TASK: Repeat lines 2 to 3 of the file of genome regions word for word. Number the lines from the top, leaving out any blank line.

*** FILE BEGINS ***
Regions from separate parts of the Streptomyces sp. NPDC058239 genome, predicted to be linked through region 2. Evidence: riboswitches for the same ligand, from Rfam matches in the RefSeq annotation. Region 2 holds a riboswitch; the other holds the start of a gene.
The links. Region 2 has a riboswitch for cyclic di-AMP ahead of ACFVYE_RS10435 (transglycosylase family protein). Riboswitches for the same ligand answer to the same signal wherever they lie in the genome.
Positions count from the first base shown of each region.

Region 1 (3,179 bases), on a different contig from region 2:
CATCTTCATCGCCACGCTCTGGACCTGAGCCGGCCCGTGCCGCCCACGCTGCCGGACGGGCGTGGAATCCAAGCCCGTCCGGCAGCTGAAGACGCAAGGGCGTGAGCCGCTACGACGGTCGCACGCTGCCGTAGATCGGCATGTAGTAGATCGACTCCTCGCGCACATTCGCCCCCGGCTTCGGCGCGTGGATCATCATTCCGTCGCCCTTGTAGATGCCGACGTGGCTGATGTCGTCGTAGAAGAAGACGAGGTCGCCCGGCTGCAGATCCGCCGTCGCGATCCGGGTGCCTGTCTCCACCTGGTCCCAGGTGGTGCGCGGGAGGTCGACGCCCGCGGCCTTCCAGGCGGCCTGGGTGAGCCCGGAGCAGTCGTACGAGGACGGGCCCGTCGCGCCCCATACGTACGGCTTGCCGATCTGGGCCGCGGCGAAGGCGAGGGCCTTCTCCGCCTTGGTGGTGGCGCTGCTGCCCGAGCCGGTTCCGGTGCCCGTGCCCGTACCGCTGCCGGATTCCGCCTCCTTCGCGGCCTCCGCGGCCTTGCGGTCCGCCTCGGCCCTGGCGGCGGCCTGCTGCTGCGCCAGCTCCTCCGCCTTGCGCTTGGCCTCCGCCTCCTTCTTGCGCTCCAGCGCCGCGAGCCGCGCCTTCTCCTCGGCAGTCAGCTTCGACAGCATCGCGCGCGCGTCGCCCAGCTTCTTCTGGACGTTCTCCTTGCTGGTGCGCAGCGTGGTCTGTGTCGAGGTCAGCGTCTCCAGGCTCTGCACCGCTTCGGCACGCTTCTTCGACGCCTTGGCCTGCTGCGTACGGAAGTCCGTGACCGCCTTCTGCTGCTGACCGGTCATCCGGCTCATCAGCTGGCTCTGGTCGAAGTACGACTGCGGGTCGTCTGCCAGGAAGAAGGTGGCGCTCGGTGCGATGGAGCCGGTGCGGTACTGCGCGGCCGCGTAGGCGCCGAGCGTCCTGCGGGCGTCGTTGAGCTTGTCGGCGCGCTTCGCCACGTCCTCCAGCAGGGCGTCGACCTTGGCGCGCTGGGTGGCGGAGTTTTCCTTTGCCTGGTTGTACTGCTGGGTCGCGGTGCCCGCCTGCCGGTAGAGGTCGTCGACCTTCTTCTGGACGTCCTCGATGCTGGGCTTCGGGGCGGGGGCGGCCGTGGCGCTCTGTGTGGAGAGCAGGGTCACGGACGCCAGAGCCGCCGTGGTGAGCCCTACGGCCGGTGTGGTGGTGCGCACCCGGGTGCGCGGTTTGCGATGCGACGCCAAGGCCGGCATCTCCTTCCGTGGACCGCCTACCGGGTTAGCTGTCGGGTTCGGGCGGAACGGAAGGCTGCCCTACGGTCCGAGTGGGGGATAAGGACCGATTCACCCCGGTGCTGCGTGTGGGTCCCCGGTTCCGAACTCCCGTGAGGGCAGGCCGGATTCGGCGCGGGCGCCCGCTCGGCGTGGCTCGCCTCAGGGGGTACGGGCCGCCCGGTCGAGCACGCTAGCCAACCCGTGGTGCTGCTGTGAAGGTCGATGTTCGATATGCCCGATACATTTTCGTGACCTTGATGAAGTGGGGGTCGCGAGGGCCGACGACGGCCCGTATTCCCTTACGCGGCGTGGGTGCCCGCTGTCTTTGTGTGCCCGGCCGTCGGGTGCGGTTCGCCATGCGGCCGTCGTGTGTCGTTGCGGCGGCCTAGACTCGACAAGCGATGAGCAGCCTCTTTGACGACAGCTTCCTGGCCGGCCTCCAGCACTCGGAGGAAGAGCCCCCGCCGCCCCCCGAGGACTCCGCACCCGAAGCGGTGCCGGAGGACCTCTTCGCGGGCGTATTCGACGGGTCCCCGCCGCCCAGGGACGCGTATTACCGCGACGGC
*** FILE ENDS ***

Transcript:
The links. Region 2 has a riboswitch for cyclic di-AMP ahead of ACFVYE_RS10435 (transglycosylase family protein). Riboswitches for the same ligand answer to the same signal wherever they lie in the genome.
Positions count from the first base shown of each region.